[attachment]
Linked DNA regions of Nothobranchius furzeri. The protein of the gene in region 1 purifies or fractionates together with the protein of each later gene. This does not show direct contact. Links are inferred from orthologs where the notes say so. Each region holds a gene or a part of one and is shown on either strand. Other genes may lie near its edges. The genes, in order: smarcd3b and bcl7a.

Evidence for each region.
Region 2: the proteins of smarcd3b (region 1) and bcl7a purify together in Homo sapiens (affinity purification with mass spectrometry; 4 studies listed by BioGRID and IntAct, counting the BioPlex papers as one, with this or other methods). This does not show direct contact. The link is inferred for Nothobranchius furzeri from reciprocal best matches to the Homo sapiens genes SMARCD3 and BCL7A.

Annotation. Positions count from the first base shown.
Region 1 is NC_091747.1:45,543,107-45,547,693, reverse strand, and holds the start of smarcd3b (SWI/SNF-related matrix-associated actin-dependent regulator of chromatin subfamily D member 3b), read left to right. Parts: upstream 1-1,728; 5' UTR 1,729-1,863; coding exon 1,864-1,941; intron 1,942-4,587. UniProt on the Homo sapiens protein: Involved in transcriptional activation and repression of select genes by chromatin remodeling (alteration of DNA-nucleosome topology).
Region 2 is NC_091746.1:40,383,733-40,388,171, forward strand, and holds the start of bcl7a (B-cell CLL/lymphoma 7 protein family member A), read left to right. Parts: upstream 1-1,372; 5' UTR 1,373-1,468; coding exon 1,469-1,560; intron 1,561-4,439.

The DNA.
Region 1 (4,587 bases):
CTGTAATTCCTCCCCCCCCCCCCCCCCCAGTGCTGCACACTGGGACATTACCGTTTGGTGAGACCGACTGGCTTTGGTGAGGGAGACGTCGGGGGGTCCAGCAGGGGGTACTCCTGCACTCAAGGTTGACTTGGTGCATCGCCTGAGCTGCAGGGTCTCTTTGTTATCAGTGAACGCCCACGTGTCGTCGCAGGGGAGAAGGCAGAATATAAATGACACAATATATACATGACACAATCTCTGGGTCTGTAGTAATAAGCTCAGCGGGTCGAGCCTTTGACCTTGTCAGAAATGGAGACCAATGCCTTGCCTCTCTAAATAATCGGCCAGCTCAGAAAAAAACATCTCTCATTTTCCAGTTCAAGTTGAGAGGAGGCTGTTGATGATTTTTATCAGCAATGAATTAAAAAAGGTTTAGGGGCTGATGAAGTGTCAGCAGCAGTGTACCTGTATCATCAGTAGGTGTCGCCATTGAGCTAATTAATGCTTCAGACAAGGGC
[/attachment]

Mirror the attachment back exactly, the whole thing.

Linked DNA regions of Nothobranchius furzeri. The protein of the gene in region 1 purifies or fractionates together with the protein of each later gene. This does not show direct contact. Links are inferred from orthologs where the notes say so. Each region holds a gene or a part of one and is shown on either strand. Other genes may lie near its edges. The genes, in order: smarcd3b and bcl7a.

Evidence for each region.
Region 2: the proteins of smarcd3b (region 1) and bcl7a purify together in Homo sapiens (affinity purification with mass spectrometry; 4 studies listed by BioGRID and IntAct, counting the BioPlex papers as one, with this or other methods). This does not show direct contact. The link is inferred for Nothobranchius furzeri from reciprocal best matches to the Homo sapiens genes SMARCD3 and BCL7A.

Annotation. Positions count from the first base shown.
Region 1 is NC_091747.1:45,543,107-45,547,693, reverse strand, and holds the start of smarcd3b (SWI/SNF-related matrix-associated actin-dependent regulator of chromatin subfamily D member 3b), read left to right. Parts: upstream 1-1,728; 5' UTR 1,729-1,863; coding exon 1,864-1,941; intron 1,942-4,587. UniProt on the Homo sapiens protein: Involved in transcriptional activation and repression of select genes by chromatin remodeling (alteration of DNA-nucleosome topology).
Region 2 is NC_091746.1:40,383,733-40,388,171, forward strand, and holds the start of bcl7a (B-cell CLL/lymphoma 7 protein family member A), read left to right. Parts: upstream 1-1,372; 5' UTR 1,373-1,468; coding exon 1,469-1,560; intron 1,561-4,439.

The DNA.
Region 1 (4,587 bases):
CTGTAATTCCTCCCCCCCCCCCCCCCCCAGTGCTGCACACTGGGACATTACCGTTTGGTGAGACCGACTGGCTTTGGTGAGGGAGACGTCGGGGGGTCCAGCAGGGGGTACTCCTGCACTCAAGGTTGACTTGGTGCATCGCCTGAGCTGCAGGGTCTCTTTGTTATCAGTGAACGCCCACGTGTCGTCGCAGGGGAGAAGGCAGAATATAAATGACACAATATATACATGACACAATCTCTGGGTCTGTAGTAATAAGCTCAGCGGGTCGAGCCTTTGACCTTGTCAGAAATGGAGACCAATGCCTTGCCTCTCTAAATAATCGGCCAGCTCAGAAAAAAACATCTCTCATTTTCCAGTTCAAGTTGAGAGGAGGCTGTTGATGATTTTTATCAGCAATGAATTAAAAAAGGTTTAGGGGCTGATGAAGTGTCAGCAGCAGTGTACCTGTATCATCAGTAGGTGTCGCCATTGAGCTAATTAATGCTTCAGACAAGGGC